Saturday, 5 June 2010

The Act of Accord

First of all, an apology to Elizabeth. I tried to publish your comment, but somehow the system lost it. If you want to make your point again, please do, and I will have another go at making it visible.

On 25 October 1460 the peers, speaking through the Chancellor, George Neville (Warwick's brother if anyone is in doubt) offered a compromise. Henry was to remain King until death, unless he chose to abdicate. However, the succession would go to York.

Henry, perhaps surprisingly, accepted this arrangement. Bertram Wolffe in his Henry VI suggests that the King may have been influenced by the Legate, Coppini. On the other hand he may simply have been influenced by his own taste for peace and a quiet life.

York and Edward, Earl of March renewed their oaths of allegiance and Henry bound himself by indenture to keep the arrangement. The succession statute of 1406 was repealed and York was endowed with the titles and inheritance of the heir and protected by the treason statute. Royal officers were commanded to give York the same obedience as Henry himself, and York effectively became Protector.

There was one very large and very obvious fly in this ointment. The same Act that gave lands and titles to York took them away from Prince Edward of Lancaster, and his mother and the many important peers who supported her were not willing to accept that, law or no law. The moment they resisted York they were technically rebels, but what choice did they have? No specific provision had been made for Prince Edward, not even the right to inherit the duchy of Lancaster. The Queen and her supporters faced political oblivion at best - it was inevitable that they would fight.

5 comments:

Susan Higginbotham said...

My guess is that Henry VI accepted the settlement out of fear, as Gregory's Chronicle states. Even if he didn't actually fear for his life, he would have been under enormous psychological pressure, especially in the wake of Northampton.

Elizabeth said...

I forgot most of what I had said, but I was mostly curious about what the significance was of the Duke of York bearing of Langley's arms rather than Clarence. I don't fully understand the "rules" of arms and such, but I know that they are important. Thanks!

Brian said...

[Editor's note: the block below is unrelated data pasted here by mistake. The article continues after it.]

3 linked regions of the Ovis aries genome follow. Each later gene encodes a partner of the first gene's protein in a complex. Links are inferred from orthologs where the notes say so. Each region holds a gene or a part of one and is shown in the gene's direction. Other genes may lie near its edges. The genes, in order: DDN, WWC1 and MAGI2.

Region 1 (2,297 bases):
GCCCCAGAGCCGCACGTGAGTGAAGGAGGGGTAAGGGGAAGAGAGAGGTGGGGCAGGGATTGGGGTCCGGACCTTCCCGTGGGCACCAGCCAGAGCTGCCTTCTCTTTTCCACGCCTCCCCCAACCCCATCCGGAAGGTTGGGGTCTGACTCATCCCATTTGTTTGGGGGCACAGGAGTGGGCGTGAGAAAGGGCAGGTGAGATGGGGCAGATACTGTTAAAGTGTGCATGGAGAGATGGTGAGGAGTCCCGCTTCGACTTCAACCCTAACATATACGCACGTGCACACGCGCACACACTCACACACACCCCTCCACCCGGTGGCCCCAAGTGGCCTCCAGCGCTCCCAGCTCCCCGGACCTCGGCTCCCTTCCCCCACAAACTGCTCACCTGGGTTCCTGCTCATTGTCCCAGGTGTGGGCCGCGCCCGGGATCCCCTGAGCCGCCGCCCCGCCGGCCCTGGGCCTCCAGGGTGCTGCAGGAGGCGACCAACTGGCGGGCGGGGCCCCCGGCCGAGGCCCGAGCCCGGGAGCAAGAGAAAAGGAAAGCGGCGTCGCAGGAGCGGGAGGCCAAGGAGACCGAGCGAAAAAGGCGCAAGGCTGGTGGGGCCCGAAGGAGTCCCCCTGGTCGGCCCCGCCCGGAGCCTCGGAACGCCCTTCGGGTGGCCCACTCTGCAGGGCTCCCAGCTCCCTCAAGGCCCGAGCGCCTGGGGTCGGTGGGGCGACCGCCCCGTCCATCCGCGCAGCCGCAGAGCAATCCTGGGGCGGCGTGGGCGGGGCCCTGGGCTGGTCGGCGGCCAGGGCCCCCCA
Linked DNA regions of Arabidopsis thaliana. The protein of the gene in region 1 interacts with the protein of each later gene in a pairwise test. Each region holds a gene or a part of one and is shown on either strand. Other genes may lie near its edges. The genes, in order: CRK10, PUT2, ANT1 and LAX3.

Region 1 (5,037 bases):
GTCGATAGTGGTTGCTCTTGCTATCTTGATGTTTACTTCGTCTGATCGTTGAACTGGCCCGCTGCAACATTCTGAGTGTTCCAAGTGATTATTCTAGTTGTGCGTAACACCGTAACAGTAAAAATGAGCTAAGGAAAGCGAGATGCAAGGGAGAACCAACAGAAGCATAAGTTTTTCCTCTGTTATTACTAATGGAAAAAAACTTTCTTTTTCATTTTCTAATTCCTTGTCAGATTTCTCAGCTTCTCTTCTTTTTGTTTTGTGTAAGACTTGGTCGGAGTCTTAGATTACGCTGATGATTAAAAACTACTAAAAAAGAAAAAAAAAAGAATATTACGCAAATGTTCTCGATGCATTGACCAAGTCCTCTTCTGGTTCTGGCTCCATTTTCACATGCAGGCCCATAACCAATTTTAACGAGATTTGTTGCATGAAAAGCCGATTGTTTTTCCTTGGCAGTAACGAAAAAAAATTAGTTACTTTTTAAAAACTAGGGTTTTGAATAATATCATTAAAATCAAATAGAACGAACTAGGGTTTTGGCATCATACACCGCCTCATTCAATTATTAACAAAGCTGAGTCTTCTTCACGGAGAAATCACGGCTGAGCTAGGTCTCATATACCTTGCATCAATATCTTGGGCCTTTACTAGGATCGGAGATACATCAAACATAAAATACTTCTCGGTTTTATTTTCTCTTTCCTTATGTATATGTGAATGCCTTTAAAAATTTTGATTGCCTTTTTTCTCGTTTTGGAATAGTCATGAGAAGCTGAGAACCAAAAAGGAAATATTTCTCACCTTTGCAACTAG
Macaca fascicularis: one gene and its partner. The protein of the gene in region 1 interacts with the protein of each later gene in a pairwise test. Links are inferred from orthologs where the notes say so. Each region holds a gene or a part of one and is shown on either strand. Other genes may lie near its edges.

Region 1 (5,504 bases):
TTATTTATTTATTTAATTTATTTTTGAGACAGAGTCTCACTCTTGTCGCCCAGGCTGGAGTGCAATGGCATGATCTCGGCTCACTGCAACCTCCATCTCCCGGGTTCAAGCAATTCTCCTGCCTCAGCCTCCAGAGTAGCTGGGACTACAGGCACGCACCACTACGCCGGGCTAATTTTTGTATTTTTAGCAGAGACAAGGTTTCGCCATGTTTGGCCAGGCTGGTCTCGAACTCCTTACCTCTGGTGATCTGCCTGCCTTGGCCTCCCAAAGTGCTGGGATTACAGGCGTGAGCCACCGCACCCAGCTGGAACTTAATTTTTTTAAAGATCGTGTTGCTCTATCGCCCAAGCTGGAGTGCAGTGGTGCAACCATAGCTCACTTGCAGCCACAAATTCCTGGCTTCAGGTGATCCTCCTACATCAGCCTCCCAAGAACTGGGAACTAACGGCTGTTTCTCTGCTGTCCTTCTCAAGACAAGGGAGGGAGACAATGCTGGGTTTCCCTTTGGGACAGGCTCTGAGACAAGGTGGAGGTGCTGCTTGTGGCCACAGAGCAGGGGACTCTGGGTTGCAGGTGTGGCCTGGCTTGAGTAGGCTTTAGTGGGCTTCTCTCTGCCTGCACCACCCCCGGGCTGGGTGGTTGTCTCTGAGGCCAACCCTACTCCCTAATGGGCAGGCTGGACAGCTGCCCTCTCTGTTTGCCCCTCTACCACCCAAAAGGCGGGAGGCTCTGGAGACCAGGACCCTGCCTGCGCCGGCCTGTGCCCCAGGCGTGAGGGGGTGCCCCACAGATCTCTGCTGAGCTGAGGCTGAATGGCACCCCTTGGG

Susan - I don't think Henry had much cause for concern. The Parliament had proved itself loyal to him as an individual and York could not persuade them to make him king. Arguably Henry was now in greater danger, as York had a positive motive to kill him, though of course he was sworn not to do so.

Of course Henry may have perceived he was in mortal danger, whether he was or not. Although saintly types tend not to worry to much about dying per se, more about dying in a state of grace.

Elizabeth, the argument would be that York was deriving his claim from Lionel of Clarence but had always used the arms of Edmund of Langley. Langley's claim was inferior to that of the Lancaster line, at least in hereditary terms. Of course if York HAD used the Clarence arms it would have been tantamount to a claim to the throne, and thus dangerous. It's quite understandable he didn't!

Elizabeth said...

Thank you for explaining that! I know I'm making swooping assumptions here, but I just get the sense that though the Duke of York threw in his lot to be king, he always tread pretty lightly in doing so, much unlike Warwick (again making assumptions) who seemed to bulldoze his way into things. Since both met unfortunate ends and never realized their goal, it's hard to argue who made the correct moves. Very interesting to read the 'nitty-gritty' details of their political maneuver-ings.

Ragged Staff said...

The relevant passages in the Rolls of Parliament are very interesting. It's worth taking a look, if you can access them (available on the internet, but not free). York knocked down each of the points made in objection to his claim and it does look like the solution was a compromise, mainly in the hope that it would all go away and none of them would have to worry about it anymore.